Whether gifted with wealth or giftedness, start seeing luxury not as something shameful and excessive but as a natural outcropping of a particular natural climate.
Luxuriant growth is simply profuse growth, whether we’re talking rain-forest shrubs or Zug billionaires.
Gifted people are all about profuse growth – of knowledge, of talent, of human understanding, and even, sometimes, of material wealth.
The ‘particular natural climate’ that promotes profuse vegetation growth tends to be a bit extreme and excessive when measured against climatic norms.
And the ‘particular natural climate’ that promotes the growth of gifted humans is a complex mix in which we, as individuals, play only a small part.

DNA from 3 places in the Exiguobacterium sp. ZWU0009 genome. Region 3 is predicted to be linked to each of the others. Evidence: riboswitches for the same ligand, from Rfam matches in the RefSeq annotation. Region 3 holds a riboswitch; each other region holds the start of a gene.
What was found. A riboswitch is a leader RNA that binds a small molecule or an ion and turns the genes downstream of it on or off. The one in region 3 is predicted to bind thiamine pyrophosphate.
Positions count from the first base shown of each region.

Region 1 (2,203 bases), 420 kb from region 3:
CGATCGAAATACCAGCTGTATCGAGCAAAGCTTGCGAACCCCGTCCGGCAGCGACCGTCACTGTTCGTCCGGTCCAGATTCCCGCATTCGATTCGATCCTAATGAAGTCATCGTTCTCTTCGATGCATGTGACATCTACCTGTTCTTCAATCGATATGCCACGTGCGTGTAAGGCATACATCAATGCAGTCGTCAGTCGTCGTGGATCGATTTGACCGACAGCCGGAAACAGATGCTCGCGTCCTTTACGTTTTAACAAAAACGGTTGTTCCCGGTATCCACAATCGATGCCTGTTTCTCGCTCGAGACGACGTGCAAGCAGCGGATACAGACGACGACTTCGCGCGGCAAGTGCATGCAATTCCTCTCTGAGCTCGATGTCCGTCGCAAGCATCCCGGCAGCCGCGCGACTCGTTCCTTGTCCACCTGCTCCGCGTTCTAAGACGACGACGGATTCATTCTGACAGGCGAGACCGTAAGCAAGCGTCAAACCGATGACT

So trust your luxurious urges. They’re totally natural.
Surrender to your desires
Virgil, an acute observer of human nature, wrote:
“Trahit sua quemque voluptas.” Broadly, “Everyone is drawn on by their own longing.”
So if you wish to be drawn on, to develop your potential to the utmost, you most open yourself to your longing.
This means ALL your longing(s). Not just the bits you regard as morally superior.
Trust the process
It’s safer than you might think.
If your heart be reasonably pure your longings will be reasonably constructive, even if they come under the heading of ‘wicked indulgence’ in your internalized Book of Judgments.
Also, the outcome of allowing your longings will be reasonably constructive even if, at the outset, you have no idea that there will even be an outcome.